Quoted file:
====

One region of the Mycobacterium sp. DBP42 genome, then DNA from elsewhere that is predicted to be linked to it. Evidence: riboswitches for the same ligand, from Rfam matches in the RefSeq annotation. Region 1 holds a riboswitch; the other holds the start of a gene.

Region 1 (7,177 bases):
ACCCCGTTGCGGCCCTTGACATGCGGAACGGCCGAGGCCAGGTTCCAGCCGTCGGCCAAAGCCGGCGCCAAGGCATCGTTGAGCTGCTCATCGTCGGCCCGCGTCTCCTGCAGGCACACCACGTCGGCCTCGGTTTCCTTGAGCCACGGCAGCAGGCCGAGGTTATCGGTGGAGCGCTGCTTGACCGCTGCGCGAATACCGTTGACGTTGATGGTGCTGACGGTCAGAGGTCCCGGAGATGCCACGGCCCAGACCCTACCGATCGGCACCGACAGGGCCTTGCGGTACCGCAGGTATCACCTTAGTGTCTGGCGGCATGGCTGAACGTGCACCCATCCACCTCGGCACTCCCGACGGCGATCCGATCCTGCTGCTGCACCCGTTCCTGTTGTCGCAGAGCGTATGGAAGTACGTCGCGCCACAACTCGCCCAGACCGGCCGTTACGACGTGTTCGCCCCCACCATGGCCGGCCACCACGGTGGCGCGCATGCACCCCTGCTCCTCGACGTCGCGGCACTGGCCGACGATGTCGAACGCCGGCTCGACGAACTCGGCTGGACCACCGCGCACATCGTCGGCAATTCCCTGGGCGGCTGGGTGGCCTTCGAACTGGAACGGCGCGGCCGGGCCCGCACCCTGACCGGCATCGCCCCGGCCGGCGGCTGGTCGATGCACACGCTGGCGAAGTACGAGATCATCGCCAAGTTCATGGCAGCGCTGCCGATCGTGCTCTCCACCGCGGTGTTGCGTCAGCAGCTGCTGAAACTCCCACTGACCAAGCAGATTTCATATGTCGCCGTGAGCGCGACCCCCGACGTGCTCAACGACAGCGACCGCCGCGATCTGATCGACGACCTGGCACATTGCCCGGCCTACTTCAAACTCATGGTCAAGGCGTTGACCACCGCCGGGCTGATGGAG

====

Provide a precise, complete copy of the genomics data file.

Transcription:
One region of the Mycobacterium sp. DBP42 genome, then DNA from elsewhere that is predicted to be linked to it. Evidence: riboswitches for the same ligand, from Rfam matches in the RefSeq annotation. Region 1 holds a riboswitch; the other holds the start of a gene.

Region 1 (7,177 bases):
ACCCCGTTGCGGCCCTTGACATGCGGAACGGCCGAGGCCAGGTTCCAGCCGTCGGCCAAAGCCGGCGCCAAGGCATCGTTGAGCTGCTCATCGTCGGCCCGCGTCTCCTGCAGGCACACCACGTCGGCCTCGGTTTCCTTGAGCCACGGCAGCAGGCCGAGGTTATCGGTGGAGCGCTGCTTGACCGCTGCGCGAATACCGTTGACGTTGATGGTGCTGACGGTCAGAGGTCCCGGAGATGCCACGGCCCAGACCCTACCGATCGGCACCGACAGGGCCTTGCGGTACCGCAGGTATCACCTTAGTGTCTGGCGGCATGGCTGAACGTGCACCCATCCACCTCGGCACTCCCGACGGCGATCCGATCCTGCTGCTGCACCCGTTCCTGTTGTCGCAGAGCGTATGGAAGTACGTCGCGCCACAACTCGCCCAGACCGGCCGTTACGACGTGTTCGCCCCCACCATGGCCGGCCACCACGGTGGCGCGCATGCACCCCTGCTCCTCGACGTCGCGGCACTGGCCGACGATGTCGAACGCCGGCTCGACGAACTCGGCTGGACCACCGCGCACATCGTCGGCAATTCCCTGGGCGGCTGGGTGGCCTTCGAACTGGAACGGCGCGGCCGGGCCCGCACCCTGACCGGCATCGCCCCGGCCGGCGGCTGGTCGATGCACACGCTGGCGAAGTACGAGATCATCGCCAAGTTCATGGCAGCGCTGCCGATCGTGCTCTCCACCGCGGTGTTGCGTCAGCAGCTGCTGAAACTCCCACTGACCAAGCAGATTTCATATGTCGCCGTGAGCGCGACCCCCGACGTGCTCAACGACAGCGACCGCCGCGATCTGATCGACGACCTGGCACATTGCCCGGCCTACTTCAAACTCATGGTCAAGGCGTTGACCACCGCCGGGCTGATGGAG